Vital Human Milk: Implementing a Donor Milk Program

Authors


Poster Presentation

Purpose for the Program

Preterm infants are at considerable risk of increased morbidity and mortality. They have a higher risk of learning disabilities, cerebral palsy, sensory deficits, respiratory illnesses, and gastrointestinal illnesses. Providing mother's own milk to the preterm infant has nutritional, gastrointestinal, immunological, developmental, and psychological benefits. Breastfed preterm infants have a lower rate of ear infections, respiratory infections, or infection-related events. They have lower rates of gastrointestinal infections, necrotizing enterocolitis, and mortality. Breastfed preterm infants are discharged earlier from the neonatal intensive care unit than formula-fed preterm infants. In this vulnerable preterm infant population, the rate of mothers who provide their own milk is less than mothers who delivered healthy newborns. When a mother's own milk is unavailable, the American Academy of Pediatrics recommends pasteurized human donor milk.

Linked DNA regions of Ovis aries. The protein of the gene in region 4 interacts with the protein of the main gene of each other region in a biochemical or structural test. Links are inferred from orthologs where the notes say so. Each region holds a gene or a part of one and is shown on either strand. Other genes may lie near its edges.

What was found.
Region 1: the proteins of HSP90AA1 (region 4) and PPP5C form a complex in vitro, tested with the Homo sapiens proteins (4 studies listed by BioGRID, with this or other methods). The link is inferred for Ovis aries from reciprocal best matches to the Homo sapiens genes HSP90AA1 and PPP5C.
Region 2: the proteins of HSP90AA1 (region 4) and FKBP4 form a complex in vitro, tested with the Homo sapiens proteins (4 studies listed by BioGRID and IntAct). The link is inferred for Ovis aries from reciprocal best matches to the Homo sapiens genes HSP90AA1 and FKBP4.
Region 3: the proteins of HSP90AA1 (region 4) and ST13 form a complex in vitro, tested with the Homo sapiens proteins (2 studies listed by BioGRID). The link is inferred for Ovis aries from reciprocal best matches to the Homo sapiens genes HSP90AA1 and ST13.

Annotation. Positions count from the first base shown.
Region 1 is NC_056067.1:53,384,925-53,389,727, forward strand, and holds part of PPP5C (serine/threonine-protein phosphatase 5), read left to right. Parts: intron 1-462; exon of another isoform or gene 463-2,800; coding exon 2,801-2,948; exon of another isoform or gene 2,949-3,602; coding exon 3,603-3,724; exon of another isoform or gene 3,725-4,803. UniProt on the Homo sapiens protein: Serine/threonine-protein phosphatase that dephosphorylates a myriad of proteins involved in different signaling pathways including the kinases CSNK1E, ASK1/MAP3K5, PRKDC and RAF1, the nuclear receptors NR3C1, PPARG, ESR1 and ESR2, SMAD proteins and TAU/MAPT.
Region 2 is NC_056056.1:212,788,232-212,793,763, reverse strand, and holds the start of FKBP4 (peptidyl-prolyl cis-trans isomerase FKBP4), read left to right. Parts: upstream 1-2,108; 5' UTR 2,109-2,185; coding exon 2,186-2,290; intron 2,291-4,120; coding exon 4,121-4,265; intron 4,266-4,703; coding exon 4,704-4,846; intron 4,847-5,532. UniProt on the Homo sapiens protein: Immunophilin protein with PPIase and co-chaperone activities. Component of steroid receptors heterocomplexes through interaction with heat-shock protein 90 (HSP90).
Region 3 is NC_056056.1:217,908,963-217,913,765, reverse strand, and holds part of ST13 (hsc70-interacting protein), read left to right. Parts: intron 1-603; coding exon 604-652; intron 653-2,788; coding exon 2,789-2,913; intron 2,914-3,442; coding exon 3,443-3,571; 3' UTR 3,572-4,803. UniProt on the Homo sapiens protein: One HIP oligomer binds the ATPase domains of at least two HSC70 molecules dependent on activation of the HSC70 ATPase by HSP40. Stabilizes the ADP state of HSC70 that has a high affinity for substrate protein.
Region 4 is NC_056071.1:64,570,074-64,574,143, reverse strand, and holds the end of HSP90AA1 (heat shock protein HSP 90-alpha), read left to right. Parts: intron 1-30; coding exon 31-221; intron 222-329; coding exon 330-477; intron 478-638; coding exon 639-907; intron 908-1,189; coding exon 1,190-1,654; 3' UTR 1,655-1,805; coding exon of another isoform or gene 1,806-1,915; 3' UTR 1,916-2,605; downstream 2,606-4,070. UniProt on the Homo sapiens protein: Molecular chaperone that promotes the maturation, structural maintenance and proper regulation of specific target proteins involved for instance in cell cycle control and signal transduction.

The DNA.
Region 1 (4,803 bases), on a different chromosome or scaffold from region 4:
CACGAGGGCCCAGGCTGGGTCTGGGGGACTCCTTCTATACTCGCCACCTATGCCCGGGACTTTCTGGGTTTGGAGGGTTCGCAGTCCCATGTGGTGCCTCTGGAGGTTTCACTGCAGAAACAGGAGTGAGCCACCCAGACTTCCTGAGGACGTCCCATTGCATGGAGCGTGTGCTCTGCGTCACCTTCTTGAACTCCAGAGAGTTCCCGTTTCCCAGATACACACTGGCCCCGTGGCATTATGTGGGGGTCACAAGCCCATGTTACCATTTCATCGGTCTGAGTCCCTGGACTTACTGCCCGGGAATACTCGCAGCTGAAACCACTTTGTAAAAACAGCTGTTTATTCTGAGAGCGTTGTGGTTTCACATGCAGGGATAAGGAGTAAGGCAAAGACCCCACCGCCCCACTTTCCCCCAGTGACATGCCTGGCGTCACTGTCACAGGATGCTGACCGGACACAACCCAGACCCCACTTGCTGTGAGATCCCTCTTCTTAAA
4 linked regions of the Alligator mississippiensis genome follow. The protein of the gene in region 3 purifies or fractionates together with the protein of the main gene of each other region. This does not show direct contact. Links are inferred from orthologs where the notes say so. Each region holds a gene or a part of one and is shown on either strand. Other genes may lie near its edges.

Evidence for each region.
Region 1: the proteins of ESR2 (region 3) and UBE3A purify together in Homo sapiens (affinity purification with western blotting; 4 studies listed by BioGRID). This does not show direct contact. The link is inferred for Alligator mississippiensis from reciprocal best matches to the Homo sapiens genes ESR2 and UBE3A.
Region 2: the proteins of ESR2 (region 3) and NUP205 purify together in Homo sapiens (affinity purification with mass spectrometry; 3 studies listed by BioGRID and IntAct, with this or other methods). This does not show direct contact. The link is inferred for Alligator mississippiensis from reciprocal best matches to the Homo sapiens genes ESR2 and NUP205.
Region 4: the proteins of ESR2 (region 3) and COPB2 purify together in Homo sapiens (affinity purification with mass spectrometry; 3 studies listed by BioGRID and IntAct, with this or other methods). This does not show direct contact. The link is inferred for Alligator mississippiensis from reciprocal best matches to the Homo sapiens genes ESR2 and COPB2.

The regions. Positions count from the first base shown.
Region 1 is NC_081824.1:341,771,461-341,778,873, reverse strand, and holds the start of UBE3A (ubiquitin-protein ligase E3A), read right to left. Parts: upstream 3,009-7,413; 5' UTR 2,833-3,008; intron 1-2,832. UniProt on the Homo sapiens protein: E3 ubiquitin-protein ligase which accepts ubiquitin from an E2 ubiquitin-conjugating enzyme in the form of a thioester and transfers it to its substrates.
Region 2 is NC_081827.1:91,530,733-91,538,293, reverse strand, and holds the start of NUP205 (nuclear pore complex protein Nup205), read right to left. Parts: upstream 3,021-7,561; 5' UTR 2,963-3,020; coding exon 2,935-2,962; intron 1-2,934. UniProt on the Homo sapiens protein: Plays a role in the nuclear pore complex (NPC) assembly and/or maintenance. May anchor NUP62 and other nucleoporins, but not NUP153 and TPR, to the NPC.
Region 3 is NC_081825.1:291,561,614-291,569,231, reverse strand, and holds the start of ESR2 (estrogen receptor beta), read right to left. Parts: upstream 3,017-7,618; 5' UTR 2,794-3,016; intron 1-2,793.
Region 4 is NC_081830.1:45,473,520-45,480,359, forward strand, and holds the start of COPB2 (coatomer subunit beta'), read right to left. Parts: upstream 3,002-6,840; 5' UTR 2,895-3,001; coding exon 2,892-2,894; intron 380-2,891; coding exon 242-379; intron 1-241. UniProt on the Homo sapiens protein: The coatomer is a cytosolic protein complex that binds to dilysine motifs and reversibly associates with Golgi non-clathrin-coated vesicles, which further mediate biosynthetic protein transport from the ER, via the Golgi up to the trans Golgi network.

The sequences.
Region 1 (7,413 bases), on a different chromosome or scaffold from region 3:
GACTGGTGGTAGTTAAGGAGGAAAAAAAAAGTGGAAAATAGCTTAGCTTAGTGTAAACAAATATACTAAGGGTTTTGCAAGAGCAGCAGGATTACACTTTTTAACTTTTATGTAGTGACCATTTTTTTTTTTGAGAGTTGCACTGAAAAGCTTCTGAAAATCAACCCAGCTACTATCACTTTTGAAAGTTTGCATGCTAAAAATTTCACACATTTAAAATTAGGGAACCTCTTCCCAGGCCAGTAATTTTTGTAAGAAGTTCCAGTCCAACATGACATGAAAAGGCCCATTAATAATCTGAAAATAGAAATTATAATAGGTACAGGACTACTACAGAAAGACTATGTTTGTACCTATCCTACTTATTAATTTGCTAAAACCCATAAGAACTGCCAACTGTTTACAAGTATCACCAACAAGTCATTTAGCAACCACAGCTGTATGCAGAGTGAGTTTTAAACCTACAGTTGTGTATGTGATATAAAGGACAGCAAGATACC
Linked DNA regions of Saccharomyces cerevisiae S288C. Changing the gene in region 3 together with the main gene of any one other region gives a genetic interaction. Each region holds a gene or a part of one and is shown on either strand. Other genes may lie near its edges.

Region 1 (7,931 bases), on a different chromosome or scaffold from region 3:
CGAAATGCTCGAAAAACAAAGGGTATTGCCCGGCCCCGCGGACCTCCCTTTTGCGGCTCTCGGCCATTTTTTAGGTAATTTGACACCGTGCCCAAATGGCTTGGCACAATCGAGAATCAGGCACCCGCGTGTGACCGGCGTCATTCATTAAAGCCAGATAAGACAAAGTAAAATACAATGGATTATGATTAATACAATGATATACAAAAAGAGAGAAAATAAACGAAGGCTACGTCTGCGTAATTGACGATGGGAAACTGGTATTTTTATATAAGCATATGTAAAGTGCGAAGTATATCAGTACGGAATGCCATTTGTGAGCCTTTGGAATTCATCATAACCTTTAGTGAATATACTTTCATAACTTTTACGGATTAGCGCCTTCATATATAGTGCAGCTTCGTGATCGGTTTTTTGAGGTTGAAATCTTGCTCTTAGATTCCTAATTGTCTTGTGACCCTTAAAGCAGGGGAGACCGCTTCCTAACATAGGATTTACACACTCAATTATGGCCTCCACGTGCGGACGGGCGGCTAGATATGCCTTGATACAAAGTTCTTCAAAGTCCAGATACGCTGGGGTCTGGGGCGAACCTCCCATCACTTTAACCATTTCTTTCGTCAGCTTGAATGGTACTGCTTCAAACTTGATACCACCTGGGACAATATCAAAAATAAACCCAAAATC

Proposed Change

To provide premature infants with the access to pasteurized human donor milk when their mother's own milk is unavailable.

Implementation, Outcomes, and Evaluation

The pasteurized donor milk program was instituted in conjunction with other lactation support interventions to increase the amount of mother's own milk as the primary source of infant nutrition.

New York State requires a tissue license for infants to receive pasteurized human donor milk. The tissue bank compliance officer was contacted and the application form C, viewing section 405.25 organ and tissue donation, was submitted. Policies and procedures were implemented according to the regulations. A Human Milk Banking Association of North America was identified as donor human milk bank.

Informed consent is obtained from the parents. Frozen milk is shipped in dry ice. Upon arrival to the unit, the milk is inspected and placed in bins in the freezer. A donor milk utilization log with the patient's identification, number of bottles and ounces, batch number of donor milk, and signature/print of the nurse removing the milk from the freezer is initiated when milk is removed from the freezer. This information is kept for 7 years. To date 27 infants have received pasteurized human donor milk.

Implications for Nursing Practice

Mothers of premature infants in the neonatal intensive care unit are encouraged and supported with lactation interventions to provide their infants with their own milk. When a mother's own milk is unavailable pasteurized human donor milk is available.

Ancillary